Florida Panthers: The first pick of Jonathan Huberdeau was a great selection as I will maintain he could be the best in this draft. The Panthers didn't have quite the same impact as last season, but still selected eight of the first 91 players, including 5'6 dynamo Rocco Grimaldi. The move everybody is talking about, though, is trading for Brian Campbell. It's not a bad move for Florida as it actually needs to take on salary just to get to the floor and he has some use for an inexperienced blue line. Grade: B+

Los Angeles Kings: They too hopped into the Philly salary shedding by snagging Mike Richards in exchange for Wayne Simmonds and Brayden Schenn. I love the addition for the Kings as it gives them two elite centermen in Richards and Kopitar. They didn't draft until 49th overall when they grabbed who I thought was the best goalie in Christopher Gibson, but didn't get any defensive help in any of their six picks. Would have liked to see at least one D-man. Grade: B

Minnesota Wild: I thought they made the best trade of the draft itself with their deal to get Devin Setoguchi, Charlie Coyle and San Jose's first-round selection -- which they used to get centerman Zack Phillips -- for Brent Burns and a second-rounder next year. They had a big need in offense and they addressed it for the current time with Seto. They also traded up to grab local favorite Mario Lucia, one of two Minnesota high-schoolers they drafted. Grade: A-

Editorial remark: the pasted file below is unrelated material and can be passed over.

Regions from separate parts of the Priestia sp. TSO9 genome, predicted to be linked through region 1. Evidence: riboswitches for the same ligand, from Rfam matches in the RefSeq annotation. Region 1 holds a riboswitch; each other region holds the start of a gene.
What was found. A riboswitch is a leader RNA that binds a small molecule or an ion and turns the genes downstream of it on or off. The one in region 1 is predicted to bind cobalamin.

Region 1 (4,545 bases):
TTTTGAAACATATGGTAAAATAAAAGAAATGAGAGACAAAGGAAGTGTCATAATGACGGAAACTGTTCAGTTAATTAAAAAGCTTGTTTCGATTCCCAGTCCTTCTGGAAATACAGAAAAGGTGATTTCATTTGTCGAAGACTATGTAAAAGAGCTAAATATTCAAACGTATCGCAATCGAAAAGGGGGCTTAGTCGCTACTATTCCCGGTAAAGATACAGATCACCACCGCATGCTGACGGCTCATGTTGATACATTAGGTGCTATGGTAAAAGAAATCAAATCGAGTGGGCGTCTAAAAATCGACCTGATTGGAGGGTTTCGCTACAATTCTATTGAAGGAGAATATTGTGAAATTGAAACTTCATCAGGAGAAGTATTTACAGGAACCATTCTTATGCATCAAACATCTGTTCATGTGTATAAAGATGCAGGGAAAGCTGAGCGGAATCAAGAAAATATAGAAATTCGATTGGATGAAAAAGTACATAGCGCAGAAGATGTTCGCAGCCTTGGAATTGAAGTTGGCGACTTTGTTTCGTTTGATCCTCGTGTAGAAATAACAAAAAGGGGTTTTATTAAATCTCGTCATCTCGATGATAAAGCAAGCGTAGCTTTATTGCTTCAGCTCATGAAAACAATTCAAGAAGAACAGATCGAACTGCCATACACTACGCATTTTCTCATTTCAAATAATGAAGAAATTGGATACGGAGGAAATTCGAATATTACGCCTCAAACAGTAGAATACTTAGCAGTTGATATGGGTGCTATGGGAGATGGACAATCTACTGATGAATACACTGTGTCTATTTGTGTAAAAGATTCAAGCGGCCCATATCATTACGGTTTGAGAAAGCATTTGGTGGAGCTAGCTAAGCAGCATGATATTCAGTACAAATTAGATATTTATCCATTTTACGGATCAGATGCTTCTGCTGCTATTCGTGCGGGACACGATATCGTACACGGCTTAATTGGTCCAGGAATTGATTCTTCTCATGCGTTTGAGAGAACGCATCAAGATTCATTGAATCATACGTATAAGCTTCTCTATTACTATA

Montreal Canadiens: They patiently waited until the 17th pick when, much to the surprise of most, puck-moving defenseman Nathan Beaulieu was still on the board. For a team that's a bit thin on the blue line, he was the first of five defensemen they brought aboard. But Beaulieu was the only pick they had until the fourth round began, so they got great value and somebody who could prove to be a great pairing with P.K. Subban down the road. Grade: B+

Nashville Predators: I like the player they drafted with their first pick, No. 38 overall, but I don't like the fit. Magnus Hellberg is a very intriguing goalie prospect who stands 6'5, but going goaltender with your first pick, and making Hellberg the top goalie selected, was a bit surprising, especially when they have a still-young Pekka Rinne. After that they added a few guys who are a bit more stout, toughening up for years of Barry Trotz hockey. Grade: C

New Jersey Devils: With their first pick they took top defenseman Adam Larsson, who became the highest defenseman they drafted since Scott Niedermayer. But that's partly because the Devils don't often draft this high. And here they got a guy who most years would have gone first or second, but offensive needs above them dropped Larsson to New Jersey and I'm sure the staff has no qualms about that. Thought this was one team that could have stood to grab a goalie late. Grade: A-

New York Islanders: A lot of smoke before the draft was that they were showing the most interest in defenseman Dougie Hamilton, but they instead went out to get a Ryan Strome, a centerman they hope can be the yin to John Tavares' yang. He has great playmaking ability so it could be a great complement down the line. They got their big-bodied D-man in the second round with a nice selection of 6'4 Scott Mayfield from St. Louis, Mo., after trading Bruno Gervais to Tampa Bay Grade: B+

New York Rangers: Another team that was very quiet in this draft, they went up the middle with centers in their first three picks, starting with American J.T. Miller at No. 15 overall. It will be interesting to see how their last two picks develop, two defensemen who stand at least 6'3 and both weigh more than 205 pounds, you have to like where those guys are starting for blue line bruisers. But all in all, not much was happening for the Blueshirts. Grade: B